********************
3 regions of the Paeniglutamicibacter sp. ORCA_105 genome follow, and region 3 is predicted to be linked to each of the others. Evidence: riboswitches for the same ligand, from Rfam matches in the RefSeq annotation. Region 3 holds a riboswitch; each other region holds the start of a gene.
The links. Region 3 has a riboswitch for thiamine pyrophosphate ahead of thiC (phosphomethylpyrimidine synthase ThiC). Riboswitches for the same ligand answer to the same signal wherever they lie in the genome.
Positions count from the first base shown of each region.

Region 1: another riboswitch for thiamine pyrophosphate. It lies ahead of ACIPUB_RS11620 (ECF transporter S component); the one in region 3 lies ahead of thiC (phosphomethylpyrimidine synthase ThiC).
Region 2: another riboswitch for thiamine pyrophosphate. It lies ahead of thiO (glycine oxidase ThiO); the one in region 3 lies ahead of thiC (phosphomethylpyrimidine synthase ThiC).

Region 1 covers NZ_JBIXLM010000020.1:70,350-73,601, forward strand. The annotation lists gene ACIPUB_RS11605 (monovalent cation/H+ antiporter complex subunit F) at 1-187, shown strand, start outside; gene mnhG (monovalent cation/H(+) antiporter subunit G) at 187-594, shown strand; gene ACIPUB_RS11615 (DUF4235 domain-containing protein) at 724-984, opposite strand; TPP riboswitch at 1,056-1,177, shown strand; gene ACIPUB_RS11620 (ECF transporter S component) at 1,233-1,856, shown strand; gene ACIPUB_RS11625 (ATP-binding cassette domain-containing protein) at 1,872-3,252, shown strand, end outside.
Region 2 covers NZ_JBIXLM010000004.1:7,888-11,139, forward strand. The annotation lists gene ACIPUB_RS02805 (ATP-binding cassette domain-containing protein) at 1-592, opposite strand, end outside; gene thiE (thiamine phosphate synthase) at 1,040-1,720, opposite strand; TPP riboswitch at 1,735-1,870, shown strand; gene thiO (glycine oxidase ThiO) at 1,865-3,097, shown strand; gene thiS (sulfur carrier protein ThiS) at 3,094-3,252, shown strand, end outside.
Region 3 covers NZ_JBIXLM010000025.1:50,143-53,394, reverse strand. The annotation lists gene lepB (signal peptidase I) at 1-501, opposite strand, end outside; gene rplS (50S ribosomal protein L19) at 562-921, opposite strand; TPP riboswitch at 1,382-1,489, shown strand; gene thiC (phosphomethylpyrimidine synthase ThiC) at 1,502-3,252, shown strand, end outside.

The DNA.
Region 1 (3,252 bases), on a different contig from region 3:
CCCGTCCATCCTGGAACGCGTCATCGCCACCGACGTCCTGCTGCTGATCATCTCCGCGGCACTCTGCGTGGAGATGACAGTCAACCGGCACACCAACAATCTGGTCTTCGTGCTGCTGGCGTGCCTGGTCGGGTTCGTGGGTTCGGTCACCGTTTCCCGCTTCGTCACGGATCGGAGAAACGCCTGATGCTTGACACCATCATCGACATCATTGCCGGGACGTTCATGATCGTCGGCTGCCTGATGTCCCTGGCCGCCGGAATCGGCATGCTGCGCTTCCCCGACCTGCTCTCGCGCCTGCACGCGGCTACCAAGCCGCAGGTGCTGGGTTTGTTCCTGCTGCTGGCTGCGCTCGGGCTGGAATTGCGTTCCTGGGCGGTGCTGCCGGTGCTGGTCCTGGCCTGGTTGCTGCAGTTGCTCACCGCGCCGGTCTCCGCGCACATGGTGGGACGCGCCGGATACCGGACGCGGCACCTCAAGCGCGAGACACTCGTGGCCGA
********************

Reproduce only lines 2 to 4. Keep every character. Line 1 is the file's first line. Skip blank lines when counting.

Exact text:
The links. Region 3 has a riboswitch for thiamine pyrophosphate ahead of thiC (phosphomethylpyrimidine synthase ThiC). Riboswitches for the same ligand answer to the same signal wherever they lie in the genome.
Positions count from the first base shown of each region.

Region 1: another riboswitch for thiamine pyrophosphate. It lies ahead of ACIPUB_RS11620 (ECF transporter S component); the one in region 3 lies ahead of thiC (phosphomethylpyrimidine synthase ThiC).